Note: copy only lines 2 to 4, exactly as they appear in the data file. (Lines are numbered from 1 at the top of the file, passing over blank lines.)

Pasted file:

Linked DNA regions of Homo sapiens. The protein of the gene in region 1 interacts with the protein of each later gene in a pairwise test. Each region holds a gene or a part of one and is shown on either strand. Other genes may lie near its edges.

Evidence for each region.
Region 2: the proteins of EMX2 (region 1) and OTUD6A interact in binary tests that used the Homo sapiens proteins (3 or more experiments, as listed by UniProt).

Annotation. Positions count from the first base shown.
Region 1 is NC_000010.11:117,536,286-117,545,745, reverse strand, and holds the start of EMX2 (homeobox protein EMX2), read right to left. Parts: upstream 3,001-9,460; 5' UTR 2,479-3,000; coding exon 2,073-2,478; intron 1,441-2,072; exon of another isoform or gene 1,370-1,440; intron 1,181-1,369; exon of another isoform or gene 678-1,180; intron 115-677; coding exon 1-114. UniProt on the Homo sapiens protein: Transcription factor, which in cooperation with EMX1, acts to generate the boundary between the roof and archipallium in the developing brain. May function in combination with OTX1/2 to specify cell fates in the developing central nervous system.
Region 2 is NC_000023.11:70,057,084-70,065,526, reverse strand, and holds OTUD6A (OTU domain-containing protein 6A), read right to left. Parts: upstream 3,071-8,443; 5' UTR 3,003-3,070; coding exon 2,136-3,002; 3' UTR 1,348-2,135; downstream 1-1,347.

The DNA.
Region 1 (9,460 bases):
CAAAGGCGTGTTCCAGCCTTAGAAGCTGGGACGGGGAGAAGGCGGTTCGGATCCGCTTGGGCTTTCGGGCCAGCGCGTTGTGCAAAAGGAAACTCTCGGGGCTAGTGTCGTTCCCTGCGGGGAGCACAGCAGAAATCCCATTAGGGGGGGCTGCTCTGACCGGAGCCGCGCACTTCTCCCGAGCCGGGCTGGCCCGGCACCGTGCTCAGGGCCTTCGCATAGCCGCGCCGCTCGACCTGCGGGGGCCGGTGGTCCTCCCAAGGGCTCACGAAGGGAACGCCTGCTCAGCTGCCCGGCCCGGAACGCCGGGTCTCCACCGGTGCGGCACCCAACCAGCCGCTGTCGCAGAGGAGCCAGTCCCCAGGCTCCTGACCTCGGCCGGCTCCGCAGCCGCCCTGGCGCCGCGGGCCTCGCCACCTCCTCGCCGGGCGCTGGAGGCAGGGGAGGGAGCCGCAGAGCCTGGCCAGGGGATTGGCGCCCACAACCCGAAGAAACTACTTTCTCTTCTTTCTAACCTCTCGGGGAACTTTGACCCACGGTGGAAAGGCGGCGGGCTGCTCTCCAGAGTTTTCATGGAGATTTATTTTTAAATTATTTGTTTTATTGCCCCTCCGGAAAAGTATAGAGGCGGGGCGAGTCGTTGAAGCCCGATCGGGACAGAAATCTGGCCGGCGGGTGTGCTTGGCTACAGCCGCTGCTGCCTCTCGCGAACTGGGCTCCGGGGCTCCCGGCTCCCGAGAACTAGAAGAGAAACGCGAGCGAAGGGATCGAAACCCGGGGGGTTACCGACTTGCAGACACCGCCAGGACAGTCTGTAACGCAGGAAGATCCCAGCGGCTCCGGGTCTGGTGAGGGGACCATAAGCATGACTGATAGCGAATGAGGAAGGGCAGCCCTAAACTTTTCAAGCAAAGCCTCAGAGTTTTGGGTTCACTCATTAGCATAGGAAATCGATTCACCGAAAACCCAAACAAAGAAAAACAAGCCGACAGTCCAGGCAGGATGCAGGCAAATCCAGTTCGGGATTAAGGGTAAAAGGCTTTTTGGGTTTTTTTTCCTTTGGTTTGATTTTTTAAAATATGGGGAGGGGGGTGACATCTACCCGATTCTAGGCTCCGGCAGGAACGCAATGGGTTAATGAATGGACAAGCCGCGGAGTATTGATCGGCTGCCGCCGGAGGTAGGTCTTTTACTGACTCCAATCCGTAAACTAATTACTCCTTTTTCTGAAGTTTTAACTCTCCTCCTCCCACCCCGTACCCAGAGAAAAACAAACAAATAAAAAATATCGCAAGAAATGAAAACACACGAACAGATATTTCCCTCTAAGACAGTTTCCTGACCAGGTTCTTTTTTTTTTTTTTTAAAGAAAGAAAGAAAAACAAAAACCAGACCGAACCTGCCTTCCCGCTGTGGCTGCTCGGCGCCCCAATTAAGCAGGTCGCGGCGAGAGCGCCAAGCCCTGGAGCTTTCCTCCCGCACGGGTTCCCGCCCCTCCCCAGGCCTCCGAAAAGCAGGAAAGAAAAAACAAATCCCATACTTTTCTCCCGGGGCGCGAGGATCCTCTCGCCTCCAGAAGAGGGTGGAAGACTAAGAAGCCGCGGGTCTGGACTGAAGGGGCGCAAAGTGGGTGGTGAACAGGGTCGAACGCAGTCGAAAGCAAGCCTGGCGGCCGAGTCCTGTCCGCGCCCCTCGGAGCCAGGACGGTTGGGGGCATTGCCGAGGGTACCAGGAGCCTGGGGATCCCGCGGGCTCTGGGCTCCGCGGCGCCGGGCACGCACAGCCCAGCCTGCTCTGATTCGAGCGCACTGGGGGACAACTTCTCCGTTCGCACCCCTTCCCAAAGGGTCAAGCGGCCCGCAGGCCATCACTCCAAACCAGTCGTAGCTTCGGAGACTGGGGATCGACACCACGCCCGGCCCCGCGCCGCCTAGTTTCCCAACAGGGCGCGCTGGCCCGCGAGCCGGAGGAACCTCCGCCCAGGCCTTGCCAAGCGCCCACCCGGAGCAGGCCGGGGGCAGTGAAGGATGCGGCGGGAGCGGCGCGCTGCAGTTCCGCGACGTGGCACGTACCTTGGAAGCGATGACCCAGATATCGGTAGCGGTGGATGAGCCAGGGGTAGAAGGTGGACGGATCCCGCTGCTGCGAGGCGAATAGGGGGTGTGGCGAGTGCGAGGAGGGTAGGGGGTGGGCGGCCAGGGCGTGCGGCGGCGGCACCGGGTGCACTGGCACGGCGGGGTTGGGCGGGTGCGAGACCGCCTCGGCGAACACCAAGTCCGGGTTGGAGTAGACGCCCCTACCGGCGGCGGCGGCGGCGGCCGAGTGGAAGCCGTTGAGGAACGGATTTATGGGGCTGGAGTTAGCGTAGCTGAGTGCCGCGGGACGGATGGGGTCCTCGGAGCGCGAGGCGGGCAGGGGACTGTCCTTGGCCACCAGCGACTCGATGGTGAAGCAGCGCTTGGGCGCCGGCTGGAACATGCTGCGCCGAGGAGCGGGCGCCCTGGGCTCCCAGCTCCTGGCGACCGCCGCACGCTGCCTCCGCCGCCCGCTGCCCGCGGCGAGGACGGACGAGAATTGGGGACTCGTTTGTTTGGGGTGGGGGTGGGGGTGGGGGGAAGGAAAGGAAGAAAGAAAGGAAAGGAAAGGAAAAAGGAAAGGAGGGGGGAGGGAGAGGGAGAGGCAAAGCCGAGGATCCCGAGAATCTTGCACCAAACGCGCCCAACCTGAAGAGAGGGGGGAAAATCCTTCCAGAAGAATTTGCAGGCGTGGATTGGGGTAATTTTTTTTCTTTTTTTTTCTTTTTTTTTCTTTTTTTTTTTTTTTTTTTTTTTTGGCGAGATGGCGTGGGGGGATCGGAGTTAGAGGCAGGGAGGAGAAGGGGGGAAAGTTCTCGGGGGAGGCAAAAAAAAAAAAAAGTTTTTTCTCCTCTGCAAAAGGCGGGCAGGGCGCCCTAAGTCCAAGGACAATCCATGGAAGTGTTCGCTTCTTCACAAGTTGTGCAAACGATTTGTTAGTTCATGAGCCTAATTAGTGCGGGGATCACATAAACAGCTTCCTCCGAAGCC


Evidence for each region.
Region 2: the proteins of EMX2 (region 1) and OTUD6A interact in binary tests that used the Homo sapiens proteins (3 or more experiments, as listed by UniProt).

Annotation. Positions count from the first base shown.